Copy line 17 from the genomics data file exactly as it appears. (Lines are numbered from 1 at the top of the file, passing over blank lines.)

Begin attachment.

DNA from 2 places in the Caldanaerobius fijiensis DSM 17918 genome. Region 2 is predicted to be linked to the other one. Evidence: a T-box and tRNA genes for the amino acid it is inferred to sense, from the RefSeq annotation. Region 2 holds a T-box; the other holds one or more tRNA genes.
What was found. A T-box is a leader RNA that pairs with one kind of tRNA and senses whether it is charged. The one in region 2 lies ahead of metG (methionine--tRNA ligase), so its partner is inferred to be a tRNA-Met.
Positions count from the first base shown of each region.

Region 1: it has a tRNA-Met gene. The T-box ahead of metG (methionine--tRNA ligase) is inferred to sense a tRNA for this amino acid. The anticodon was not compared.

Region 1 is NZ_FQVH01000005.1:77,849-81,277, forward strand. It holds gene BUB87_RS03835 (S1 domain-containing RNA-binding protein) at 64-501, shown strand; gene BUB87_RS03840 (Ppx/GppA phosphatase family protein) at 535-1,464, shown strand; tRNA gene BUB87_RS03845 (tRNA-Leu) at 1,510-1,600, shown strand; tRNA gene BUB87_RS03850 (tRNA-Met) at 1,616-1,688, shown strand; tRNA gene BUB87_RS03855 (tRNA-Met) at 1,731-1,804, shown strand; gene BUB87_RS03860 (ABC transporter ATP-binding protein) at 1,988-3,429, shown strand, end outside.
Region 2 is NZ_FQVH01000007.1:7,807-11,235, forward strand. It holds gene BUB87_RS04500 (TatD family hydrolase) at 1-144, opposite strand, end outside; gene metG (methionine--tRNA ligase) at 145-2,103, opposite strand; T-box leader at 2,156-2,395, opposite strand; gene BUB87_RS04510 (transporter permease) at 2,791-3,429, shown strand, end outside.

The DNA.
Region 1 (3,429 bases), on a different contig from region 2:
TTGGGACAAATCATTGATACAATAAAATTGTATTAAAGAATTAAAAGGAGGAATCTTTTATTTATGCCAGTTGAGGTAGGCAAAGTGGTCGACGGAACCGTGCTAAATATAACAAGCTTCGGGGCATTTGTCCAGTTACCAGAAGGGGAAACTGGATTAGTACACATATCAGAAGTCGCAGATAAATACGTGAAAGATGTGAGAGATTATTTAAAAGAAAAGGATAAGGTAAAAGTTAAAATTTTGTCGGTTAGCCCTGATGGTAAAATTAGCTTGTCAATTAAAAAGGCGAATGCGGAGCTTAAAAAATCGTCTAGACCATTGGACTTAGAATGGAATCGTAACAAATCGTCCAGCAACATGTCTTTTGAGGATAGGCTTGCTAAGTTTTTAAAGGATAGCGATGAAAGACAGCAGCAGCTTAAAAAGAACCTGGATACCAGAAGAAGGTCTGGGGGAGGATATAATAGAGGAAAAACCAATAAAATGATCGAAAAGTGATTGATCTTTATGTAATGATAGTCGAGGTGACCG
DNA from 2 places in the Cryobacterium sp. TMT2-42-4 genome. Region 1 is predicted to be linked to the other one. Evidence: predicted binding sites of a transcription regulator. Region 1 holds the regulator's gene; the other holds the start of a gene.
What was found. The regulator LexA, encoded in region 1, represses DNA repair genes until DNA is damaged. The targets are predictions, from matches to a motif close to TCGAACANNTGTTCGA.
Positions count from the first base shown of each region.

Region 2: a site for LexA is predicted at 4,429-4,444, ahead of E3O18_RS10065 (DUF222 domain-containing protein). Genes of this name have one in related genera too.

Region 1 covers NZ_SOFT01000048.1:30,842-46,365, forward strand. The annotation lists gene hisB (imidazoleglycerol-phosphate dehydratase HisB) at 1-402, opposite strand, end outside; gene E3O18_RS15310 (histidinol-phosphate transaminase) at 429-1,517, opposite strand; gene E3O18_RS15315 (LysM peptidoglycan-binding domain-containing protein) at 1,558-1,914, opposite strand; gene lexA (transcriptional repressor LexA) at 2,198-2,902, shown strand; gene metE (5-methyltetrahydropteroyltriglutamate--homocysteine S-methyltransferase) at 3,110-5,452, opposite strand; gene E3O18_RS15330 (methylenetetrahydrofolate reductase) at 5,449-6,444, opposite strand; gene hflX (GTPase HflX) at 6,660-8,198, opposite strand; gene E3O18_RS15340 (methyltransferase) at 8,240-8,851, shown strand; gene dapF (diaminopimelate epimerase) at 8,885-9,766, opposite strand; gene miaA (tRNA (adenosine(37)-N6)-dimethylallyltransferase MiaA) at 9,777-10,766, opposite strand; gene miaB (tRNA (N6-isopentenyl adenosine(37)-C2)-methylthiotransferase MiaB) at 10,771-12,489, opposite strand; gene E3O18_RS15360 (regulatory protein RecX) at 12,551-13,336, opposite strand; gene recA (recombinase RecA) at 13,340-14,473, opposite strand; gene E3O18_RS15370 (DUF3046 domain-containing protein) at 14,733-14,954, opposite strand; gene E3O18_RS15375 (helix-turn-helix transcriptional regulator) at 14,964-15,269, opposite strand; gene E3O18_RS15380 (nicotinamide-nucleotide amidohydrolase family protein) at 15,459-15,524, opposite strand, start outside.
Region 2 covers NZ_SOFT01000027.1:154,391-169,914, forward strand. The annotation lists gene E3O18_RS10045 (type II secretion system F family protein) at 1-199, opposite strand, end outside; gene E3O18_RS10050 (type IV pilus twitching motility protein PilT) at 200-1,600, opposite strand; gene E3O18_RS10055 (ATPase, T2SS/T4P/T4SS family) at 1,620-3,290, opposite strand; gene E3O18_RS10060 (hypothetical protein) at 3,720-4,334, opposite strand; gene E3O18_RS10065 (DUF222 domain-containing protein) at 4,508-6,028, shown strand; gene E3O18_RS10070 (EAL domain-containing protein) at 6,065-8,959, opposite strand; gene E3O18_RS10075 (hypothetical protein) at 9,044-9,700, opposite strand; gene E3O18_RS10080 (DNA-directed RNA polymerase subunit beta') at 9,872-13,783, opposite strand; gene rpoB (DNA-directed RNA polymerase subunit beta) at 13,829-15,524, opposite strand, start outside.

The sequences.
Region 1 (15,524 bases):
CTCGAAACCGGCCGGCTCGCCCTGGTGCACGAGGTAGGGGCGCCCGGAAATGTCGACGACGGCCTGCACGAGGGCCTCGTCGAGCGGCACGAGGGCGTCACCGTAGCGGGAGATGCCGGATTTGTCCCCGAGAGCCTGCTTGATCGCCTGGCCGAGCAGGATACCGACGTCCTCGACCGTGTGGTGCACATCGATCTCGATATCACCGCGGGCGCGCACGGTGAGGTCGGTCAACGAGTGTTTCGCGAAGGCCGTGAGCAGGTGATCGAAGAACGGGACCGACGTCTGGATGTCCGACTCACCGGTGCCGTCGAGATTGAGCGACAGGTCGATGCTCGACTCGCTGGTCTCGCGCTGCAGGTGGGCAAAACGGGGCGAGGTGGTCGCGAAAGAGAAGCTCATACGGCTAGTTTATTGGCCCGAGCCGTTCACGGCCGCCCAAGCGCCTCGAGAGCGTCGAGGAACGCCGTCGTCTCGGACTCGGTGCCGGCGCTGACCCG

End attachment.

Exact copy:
Region 1 (15,524 bases):